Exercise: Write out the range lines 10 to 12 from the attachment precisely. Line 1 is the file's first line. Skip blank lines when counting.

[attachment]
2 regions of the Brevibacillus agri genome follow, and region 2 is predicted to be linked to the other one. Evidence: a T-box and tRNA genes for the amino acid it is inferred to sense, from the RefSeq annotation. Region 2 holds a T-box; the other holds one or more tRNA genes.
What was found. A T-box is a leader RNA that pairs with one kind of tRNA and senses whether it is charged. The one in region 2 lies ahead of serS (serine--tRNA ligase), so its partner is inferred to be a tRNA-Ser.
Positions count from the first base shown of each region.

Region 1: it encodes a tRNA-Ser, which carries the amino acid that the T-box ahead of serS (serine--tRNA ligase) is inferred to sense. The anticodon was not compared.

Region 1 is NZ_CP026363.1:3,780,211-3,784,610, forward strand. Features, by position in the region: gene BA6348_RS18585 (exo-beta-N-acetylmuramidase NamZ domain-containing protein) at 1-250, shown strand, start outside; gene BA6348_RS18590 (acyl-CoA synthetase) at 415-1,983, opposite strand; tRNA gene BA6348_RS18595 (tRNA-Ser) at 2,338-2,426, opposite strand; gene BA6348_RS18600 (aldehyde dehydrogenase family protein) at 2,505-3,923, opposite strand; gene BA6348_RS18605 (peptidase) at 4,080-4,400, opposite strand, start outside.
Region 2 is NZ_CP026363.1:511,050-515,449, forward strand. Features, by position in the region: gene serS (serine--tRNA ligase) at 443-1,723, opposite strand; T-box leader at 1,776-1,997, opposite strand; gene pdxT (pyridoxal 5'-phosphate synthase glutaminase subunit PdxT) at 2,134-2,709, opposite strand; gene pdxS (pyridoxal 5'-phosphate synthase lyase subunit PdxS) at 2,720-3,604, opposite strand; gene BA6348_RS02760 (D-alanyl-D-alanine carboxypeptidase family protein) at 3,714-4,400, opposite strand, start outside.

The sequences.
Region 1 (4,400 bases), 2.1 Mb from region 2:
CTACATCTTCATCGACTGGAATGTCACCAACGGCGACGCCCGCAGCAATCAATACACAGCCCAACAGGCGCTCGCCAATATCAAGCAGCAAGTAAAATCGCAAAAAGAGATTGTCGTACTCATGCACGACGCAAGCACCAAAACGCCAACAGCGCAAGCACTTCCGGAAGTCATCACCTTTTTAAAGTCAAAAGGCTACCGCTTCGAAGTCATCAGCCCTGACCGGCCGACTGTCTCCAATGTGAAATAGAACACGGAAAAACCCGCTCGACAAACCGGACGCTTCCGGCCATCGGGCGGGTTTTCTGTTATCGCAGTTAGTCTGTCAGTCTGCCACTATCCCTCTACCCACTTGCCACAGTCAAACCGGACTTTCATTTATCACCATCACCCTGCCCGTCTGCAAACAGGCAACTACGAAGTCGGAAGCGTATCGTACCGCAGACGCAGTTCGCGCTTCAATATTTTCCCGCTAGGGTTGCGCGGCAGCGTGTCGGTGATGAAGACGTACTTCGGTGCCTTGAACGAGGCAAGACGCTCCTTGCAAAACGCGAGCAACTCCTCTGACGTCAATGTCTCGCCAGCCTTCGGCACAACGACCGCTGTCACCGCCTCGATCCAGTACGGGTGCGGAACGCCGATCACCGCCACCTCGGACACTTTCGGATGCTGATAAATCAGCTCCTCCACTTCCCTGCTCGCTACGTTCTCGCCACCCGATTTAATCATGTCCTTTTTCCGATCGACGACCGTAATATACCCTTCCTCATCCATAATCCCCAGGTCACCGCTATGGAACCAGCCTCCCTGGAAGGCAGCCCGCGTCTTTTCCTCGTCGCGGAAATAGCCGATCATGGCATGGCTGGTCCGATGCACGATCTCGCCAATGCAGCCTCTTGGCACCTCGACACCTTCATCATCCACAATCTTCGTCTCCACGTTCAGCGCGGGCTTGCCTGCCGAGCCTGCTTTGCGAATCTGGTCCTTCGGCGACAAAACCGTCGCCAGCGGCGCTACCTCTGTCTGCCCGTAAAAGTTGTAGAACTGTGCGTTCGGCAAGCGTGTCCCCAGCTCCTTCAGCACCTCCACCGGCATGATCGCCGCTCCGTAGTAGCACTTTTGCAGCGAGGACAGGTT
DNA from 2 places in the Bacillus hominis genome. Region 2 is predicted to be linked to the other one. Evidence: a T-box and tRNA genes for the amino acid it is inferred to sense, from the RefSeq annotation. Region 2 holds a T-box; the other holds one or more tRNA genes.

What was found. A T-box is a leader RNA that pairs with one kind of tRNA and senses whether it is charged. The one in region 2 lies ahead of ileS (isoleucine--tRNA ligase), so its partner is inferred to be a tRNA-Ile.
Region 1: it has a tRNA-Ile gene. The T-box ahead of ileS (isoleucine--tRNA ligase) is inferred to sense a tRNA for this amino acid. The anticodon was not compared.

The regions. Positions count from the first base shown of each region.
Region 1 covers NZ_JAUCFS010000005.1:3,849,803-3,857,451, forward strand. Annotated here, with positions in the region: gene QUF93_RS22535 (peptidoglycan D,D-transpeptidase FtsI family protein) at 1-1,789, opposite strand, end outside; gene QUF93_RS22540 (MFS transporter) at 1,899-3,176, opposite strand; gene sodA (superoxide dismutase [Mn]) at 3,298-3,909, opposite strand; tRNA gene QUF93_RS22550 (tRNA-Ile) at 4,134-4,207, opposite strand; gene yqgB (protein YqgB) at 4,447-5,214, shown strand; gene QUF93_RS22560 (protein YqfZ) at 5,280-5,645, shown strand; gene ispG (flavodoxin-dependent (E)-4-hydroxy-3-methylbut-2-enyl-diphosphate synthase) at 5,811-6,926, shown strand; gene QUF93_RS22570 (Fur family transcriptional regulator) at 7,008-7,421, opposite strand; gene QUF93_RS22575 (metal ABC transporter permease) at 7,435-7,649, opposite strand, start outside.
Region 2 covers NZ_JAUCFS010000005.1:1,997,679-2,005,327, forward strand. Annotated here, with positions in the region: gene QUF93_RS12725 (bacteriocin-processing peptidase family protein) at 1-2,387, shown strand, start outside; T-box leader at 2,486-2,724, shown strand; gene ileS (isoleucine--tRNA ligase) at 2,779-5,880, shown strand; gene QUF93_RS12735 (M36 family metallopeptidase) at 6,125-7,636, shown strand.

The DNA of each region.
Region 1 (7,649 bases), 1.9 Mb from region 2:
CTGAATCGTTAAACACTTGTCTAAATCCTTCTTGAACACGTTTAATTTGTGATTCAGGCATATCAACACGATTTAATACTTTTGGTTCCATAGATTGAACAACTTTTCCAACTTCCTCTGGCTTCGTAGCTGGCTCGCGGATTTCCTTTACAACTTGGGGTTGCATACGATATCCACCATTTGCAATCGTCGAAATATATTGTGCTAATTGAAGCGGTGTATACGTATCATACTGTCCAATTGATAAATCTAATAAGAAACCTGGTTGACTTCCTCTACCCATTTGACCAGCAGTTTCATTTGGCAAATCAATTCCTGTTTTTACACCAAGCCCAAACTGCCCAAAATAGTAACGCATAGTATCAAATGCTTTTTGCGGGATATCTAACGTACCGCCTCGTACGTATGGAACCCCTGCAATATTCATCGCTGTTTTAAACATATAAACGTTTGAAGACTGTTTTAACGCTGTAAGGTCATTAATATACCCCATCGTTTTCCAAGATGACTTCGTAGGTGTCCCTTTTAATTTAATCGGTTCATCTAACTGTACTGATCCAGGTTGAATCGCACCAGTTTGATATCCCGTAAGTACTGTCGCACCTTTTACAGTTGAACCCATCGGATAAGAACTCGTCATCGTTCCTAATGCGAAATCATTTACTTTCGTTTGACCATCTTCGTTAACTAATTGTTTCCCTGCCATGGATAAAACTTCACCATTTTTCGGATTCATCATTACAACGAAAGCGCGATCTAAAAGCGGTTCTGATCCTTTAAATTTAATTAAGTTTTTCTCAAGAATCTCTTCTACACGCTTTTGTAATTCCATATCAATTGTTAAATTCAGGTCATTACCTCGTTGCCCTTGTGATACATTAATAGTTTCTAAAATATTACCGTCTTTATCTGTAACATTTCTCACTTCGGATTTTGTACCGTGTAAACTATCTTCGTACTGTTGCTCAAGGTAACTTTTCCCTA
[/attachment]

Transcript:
DNA from 2 places in the Bacillus hominis genome. Region 2 is predicted to be linked to the other one. Evidence: a T-box and tRNA genes for the amino acid it is inferred to sense, from the RefSeq annotation. Region 2 holds a T-box; the other holds one or more tRNA genes.

What was found. A T-box is a leader RNA that pairs with one kind of tRNA and senses whether it is charged. The one in region 2 lies ahead of ileS (isoleucine--tRNA ligase), so its partner is inferred to be a tRNA-Ile.
Region 1: it has a tRNA-Ile gene. The T-box ahead of ileS (isoleucine--tRNA ligase) is inferred to sense a tRNA for this amino acid. The anticodon was not compared.